The study, is part of a larger project aimed at improving employee health, safety, work-life balance and well-being.
The research team surveyed 243 municipal public works employees between the ages of 24 and 64 over the course of a year.
The study found that both younger and older workers had lower levels of overall stress when they were given more autonomy on the job, had good relationships with their bosses and felt they were respected and treated fairly at work. But when such resources were lacking, older workers reported significantly higher stress levels a year later than their younger colleagues.
The authors say the findings are especially important as the number of workers who are 55 and older continues to grow. The U.S. Labor Bureau estimates that older workers will account for nearly a quarter of the workforce by 2020.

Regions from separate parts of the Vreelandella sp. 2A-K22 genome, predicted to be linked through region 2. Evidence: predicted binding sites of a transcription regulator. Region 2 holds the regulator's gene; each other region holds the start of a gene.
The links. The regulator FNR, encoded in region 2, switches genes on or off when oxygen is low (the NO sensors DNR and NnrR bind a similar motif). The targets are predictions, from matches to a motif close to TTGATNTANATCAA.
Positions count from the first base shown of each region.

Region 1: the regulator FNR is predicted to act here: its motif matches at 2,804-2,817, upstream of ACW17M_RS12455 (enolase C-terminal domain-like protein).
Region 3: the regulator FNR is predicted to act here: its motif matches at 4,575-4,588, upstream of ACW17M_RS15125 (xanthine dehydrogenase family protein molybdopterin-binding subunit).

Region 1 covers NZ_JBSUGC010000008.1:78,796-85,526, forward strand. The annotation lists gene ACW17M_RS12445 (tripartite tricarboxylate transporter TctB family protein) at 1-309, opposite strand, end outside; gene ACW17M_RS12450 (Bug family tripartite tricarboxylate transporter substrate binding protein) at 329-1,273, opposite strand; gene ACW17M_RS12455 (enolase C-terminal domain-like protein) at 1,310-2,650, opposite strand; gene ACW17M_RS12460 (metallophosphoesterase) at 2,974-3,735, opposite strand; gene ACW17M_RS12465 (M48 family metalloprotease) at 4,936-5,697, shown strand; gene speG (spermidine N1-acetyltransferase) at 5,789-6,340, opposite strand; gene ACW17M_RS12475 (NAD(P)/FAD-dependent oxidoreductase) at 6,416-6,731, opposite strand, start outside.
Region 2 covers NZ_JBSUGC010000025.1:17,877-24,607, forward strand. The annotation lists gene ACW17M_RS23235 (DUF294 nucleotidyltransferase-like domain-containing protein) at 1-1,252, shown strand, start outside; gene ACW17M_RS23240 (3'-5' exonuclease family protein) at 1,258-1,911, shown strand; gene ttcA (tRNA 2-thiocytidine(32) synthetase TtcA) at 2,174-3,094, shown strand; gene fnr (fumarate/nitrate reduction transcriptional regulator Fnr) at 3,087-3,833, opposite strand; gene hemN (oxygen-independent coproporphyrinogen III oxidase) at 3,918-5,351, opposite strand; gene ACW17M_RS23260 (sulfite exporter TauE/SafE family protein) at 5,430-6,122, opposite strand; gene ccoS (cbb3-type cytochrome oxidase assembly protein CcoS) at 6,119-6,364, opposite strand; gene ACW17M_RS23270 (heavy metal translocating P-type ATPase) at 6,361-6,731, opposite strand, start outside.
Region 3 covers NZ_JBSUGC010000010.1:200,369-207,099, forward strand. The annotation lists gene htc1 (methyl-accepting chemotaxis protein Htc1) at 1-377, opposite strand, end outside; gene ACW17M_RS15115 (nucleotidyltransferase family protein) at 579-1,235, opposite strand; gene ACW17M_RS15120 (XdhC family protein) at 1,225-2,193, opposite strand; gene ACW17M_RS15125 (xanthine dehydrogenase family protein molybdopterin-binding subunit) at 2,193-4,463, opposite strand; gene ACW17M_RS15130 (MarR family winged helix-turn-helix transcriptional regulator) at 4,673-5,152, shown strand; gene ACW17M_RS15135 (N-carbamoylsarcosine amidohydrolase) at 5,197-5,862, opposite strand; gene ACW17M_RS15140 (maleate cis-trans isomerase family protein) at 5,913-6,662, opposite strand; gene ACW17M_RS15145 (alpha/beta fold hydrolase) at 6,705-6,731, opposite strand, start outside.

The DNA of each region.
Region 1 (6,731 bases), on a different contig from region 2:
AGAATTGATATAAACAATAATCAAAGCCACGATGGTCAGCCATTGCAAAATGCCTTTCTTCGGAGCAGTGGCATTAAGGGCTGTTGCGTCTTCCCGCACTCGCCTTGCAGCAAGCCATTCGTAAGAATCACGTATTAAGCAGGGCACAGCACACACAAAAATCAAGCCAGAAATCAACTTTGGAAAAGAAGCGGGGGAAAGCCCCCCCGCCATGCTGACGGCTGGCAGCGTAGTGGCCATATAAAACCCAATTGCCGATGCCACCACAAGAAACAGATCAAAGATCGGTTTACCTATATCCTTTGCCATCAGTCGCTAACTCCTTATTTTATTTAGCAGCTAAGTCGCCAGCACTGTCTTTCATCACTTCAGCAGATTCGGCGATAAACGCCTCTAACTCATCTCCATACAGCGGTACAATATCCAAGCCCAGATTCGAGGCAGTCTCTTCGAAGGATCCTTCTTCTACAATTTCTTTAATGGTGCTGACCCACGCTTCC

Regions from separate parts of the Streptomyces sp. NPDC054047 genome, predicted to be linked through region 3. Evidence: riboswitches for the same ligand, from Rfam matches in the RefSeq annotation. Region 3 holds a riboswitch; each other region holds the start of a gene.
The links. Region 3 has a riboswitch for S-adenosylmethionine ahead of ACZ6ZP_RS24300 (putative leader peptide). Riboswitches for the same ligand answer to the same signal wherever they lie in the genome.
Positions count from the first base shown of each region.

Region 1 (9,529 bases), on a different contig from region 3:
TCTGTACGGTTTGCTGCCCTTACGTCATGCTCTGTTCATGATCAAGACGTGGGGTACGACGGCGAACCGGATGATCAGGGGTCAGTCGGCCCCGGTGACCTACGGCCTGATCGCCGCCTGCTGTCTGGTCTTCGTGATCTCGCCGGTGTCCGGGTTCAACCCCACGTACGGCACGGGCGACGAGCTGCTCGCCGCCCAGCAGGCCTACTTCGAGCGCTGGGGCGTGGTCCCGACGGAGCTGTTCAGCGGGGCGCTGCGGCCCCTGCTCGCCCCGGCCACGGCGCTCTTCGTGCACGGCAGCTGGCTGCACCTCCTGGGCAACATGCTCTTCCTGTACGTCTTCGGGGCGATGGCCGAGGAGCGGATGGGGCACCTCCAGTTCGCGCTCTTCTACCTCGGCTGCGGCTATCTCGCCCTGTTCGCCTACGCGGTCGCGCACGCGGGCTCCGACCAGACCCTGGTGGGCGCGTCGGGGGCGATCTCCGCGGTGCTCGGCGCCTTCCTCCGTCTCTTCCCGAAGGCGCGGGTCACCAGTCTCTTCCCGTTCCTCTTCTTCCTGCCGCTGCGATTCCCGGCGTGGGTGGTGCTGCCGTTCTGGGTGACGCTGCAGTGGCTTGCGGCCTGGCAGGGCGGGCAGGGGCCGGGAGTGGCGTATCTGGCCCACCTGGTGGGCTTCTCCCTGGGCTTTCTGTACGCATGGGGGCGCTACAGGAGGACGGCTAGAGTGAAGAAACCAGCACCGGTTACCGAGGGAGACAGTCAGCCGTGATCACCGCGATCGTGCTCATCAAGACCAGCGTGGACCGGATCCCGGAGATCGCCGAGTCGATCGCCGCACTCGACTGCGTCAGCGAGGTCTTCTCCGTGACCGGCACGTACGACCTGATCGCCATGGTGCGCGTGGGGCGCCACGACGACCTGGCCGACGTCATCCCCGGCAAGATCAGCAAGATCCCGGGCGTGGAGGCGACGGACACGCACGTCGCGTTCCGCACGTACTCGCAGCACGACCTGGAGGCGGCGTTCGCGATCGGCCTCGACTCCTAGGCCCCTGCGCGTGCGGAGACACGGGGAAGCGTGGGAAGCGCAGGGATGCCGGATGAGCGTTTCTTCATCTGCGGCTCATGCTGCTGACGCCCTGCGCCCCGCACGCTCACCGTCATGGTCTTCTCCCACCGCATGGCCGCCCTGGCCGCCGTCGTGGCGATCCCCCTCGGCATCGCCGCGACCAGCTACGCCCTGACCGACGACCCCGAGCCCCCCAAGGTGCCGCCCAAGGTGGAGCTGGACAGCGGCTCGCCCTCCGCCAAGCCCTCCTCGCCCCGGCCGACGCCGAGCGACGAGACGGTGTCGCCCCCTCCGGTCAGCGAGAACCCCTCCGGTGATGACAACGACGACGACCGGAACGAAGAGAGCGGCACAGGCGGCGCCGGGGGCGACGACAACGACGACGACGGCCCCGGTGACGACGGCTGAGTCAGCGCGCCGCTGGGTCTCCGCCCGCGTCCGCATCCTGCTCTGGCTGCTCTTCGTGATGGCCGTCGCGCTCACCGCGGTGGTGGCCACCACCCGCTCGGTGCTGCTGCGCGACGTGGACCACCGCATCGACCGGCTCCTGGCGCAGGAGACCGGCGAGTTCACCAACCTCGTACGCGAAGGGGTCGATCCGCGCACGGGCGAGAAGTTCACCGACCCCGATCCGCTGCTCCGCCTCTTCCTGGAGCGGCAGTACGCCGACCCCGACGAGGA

Among the study’s recommendations:
- Rather than require that employees complete tasks a certain way, employers should, when possible, give workers the flexibility to bring their different skill sets, strengths and years of accumulated job experience to the table
- Training for supervisors should emphasize leadership skills about how to build strong relationships with workers of all ages so they feel like trusted and valued members of their team
- Since older workers appear to be more susceptible to stress in the face of unfairness, organizations can help workers by being transparent about how decisions are made and implemented, not discriminating, valuing employee input when making key decisions and providing channels for employees to voice concerns
The researchers suggest that future studies should look at diverse worker groups across industries, jobs, gender and ethnicities to generalize the study findings, and explore the types of resources that are important to younger employees’ well-being.
The study was supported by grants from the Oregon Healthy Workforce Center and the National Institute for Occupational Safety and Health.